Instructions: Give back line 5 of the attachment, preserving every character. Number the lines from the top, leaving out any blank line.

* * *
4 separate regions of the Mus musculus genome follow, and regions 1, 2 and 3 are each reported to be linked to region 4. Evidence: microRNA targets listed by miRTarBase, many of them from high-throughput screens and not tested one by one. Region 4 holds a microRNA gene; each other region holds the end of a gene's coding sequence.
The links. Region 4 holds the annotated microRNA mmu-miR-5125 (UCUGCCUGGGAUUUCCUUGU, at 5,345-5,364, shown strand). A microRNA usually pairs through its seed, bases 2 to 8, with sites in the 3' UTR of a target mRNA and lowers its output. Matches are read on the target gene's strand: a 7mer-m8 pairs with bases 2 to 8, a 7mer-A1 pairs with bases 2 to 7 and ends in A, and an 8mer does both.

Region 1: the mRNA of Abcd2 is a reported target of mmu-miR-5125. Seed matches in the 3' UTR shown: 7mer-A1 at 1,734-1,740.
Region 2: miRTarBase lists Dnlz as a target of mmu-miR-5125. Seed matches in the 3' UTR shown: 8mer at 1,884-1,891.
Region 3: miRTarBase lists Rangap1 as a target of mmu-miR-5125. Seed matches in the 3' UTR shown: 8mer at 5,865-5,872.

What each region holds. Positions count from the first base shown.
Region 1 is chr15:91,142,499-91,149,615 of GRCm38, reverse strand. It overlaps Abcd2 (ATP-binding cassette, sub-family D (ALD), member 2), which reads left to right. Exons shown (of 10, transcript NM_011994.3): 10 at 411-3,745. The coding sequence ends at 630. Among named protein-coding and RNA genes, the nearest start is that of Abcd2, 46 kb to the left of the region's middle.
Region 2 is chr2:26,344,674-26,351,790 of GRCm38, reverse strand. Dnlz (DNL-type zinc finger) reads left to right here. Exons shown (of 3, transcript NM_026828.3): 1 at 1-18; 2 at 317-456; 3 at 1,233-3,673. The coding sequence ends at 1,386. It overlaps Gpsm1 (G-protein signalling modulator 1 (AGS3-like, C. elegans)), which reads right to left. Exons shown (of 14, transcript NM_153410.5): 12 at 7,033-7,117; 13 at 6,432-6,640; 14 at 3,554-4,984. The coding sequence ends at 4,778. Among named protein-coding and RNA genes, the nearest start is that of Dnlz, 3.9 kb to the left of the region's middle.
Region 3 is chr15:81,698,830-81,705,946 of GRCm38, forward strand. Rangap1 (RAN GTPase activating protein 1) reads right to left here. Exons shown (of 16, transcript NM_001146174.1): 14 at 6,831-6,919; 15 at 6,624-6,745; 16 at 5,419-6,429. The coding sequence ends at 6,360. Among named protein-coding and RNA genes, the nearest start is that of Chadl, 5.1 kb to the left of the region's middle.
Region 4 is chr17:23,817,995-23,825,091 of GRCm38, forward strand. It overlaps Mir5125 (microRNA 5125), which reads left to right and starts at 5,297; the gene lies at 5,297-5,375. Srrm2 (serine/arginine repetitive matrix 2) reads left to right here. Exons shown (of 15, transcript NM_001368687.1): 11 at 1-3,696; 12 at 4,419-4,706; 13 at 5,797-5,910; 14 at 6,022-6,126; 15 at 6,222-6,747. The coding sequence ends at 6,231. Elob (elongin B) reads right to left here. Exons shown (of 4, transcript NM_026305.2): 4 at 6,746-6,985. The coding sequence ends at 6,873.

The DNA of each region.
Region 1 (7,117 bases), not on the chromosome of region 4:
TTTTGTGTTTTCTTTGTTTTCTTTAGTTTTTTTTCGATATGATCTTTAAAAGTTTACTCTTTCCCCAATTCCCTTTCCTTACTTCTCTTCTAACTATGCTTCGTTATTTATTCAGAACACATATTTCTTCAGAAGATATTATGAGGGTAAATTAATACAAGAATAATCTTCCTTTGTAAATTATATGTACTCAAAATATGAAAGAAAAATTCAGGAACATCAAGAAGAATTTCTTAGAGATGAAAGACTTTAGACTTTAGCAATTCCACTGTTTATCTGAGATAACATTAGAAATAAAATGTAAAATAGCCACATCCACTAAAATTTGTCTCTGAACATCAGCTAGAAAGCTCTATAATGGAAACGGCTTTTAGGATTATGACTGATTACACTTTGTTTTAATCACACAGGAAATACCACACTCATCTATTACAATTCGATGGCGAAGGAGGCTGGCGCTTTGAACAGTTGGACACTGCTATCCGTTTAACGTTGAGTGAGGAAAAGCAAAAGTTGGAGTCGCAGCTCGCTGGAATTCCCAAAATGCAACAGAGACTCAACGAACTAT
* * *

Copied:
Region 3: miRTarBase lists Rangap1 as a target of mmu-miR-5125. Seed matches in the 3' UTR shown: 8mer at 5,865-5,872.